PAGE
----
This study investigates whether exchange-traded funds (ETFs) increase the non-fundamental volatility of stocks in their baskets via the arbitrage channel. Since the price and the net asset value of the ETF underlying stocks are tied by arbitrage, liquidity shocks to the ETFs may propagate to the underlying stocks through arbitrage trading, which is called the liquidity trading hypothesis. We test the implications of this hypothesis using a sample of ETFs that track the KOSPI200 index. We address the potential endogenous relationship between ETF ownership and stock volatility using the KOSPI200 index reconstitu-tion event as an instrumental variable in the two-stage least squares regression framework; we find the effect of ETF ownership on stock volatility is positive and significant. We also provide empirical evidence that foreign and domestic institutional investors exhibit more frequent trading in the opposite direction and higher-order imbalances for stocks with higher ETF ownership. In summary, our findings suggest that the growth of the ETFs in the Korean stock market may have had an unintended consequence of the higher volatility of ETF-underlying stocks.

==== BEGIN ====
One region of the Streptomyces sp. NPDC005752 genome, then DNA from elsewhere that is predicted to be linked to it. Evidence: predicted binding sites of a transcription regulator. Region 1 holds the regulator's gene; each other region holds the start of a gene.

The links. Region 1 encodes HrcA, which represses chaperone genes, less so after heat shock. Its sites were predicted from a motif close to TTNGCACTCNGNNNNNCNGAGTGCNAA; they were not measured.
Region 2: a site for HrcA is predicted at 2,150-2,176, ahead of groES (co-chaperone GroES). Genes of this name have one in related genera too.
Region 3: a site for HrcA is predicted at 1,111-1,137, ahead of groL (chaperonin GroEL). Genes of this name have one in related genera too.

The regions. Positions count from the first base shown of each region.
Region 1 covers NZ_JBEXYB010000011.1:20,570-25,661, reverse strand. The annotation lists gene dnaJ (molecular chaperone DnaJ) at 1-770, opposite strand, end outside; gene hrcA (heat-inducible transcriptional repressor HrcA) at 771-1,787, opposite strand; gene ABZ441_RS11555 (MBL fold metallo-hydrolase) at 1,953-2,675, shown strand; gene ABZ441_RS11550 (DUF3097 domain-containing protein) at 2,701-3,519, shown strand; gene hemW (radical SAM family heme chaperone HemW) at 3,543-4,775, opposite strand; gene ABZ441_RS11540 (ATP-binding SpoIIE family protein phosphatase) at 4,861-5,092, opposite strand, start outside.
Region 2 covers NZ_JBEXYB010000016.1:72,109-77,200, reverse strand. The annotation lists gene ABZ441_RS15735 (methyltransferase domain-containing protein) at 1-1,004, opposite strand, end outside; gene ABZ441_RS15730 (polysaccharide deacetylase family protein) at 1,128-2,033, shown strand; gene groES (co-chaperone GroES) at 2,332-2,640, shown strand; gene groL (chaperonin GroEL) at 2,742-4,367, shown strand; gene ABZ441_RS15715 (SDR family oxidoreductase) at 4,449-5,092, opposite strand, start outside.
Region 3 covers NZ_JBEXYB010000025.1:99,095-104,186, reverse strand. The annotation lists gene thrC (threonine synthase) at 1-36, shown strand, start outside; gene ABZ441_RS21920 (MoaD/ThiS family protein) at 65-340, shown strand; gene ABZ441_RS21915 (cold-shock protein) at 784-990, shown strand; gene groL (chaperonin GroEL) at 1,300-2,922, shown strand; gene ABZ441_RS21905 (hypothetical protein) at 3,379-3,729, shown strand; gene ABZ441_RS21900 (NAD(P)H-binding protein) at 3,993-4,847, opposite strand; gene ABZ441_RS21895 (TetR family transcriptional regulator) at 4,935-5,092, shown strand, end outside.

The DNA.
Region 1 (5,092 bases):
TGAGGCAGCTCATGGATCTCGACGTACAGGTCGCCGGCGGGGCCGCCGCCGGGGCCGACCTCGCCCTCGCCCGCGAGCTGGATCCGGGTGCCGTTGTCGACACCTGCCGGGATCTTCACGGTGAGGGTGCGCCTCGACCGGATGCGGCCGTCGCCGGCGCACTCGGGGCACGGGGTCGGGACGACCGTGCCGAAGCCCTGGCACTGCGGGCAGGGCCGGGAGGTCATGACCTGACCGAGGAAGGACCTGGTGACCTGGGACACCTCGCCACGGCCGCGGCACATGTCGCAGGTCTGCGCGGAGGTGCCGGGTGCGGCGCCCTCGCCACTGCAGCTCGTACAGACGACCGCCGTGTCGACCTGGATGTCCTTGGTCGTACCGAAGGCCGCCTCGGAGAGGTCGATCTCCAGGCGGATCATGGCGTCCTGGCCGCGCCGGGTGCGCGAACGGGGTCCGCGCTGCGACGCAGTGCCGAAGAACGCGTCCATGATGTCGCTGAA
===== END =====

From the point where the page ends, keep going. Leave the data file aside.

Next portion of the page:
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All Science Journal Classification (ASJC) codes
- Economics, Econometrics and Finance(all)